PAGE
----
You divide by eleven people, you get a big, big number.
Now if I then walk by the bar and say, "Boy, you know the average income in that bar is a $100 million." If I’m just telling you that, and you haven’t been inside, you’re going to think this is where a bunch of rich people hang out.
But it’s not. It’s a bar with a whole bunch of people who make relatively kind of lower middle-class wages and then one rich guy. And that is the inherent problem with using average, whether you’re doing it over the whole country or in the particular bar example.
Mike Sante: So median is a better measure. And what’s happening to the median household income in this country?
Charles Wheelan: The median income is flatter at the household level and at the personal level.
If you look at what’s happening to people who are the median, so the 50th percentile — that’d be like the guy sitting on the sixth bar stool. What happened to his income? That hasn't moved much at all.
And I think that explains some of the political tension that we saw in 2012 where you have folks, particularly folks who are more likely to be defenders of the tax cuts and the Bush administration, and so on, say, "Look, income’s going up, the country is richer overall, GDP growth is higher."
And then you have a lot of other folks saying, "Whoa man. If this is all true, how come I feel like I’m running harder just to stay in place?"
And the reality is both of those things can be true, depending on the statistic that you happen to choose.
Mike Sante: Is there anything else about the middle class here in America that you noted in your studies?
Charles Wheelan: Yeah, it’s even trickier than I’ve just described because let’s suppose you use meeting. Let’s take the 50th percentile, that household right in the middle, the equivalent of the guy sitting on the sixth bar stool and you say, "All right, well, how has income performed in that household?"
You would say, "Oh, it’s gone up a little bit." The household’s doing better than it was doing 20 years ago.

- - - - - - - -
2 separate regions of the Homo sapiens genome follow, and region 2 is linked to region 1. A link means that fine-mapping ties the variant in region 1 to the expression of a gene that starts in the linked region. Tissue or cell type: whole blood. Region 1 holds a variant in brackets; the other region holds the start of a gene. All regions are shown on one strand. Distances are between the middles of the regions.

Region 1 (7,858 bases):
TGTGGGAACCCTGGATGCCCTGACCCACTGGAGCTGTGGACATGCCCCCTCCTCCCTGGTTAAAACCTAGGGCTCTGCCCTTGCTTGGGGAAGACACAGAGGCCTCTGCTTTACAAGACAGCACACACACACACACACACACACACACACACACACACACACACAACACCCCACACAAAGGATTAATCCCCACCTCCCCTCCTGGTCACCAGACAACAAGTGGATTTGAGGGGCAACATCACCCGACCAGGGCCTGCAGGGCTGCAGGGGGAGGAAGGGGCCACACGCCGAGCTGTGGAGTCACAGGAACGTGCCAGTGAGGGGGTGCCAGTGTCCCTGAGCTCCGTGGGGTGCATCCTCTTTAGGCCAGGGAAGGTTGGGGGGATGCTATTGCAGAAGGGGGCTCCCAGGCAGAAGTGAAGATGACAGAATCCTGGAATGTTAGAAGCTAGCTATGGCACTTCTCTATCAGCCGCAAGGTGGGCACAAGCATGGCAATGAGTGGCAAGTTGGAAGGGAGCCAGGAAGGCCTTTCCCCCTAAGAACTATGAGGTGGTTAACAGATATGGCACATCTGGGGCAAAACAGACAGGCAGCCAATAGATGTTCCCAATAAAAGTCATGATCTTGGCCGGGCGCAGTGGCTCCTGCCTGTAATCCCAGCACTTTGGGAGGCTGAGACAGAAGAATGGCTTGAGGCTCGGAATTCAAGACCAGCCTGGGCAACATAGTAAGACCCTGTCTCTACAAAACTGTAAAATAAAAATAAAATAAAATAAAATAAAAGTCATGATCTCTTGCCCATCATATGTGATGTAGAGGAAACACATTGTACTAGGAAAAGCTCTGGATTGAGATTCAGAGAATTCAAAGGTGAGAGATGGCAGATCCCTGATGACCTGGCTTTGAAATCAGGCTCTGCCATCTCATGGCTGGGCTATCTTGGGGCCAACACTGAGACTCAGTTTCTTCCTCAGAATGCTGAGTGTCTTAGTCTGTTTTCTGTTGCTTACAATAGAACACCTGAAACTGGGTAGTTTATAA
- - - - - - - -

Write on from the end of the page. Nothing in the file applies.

If I’m looking at the overall household income, it’s not just how much you’re being paid, it’s how many hours you’re working. That’s what total household income captures.
So if it turns out that your wage is flat or falling, and you've got to work extra hours or you have a spouse who wasn't working before and doing a lot of things around the house who has to go back to work, both of those things will make your household income bigger because you’re bringing in new money.
On the other hand, you’re working more hours to do it, so you may actually not feel any better off.
So I would urge people to actually look at the wage being paid, the median wage as opposed to total income, because the wage is the amount you’re being paid per hour.
And that is probably the most accurate snapshot of the reward that you’re getting in the labor market per hour of work.
Mike Sante: And what’s happening to that?
Charles Wheelan: That is flat. And for people who are below, like lower middle class, if you go down to like the 25th percentile, or you look at it slightly differently, you look at it, say, for people with only a high school education or a high school dropouts, that’s actually falling in a serious way.
Mike Sante: Wow! Well, thank you very much. We've been talking with Charles Wheelan, who’s the author of the new book Naked Statics; Stripping the Dread from the Data.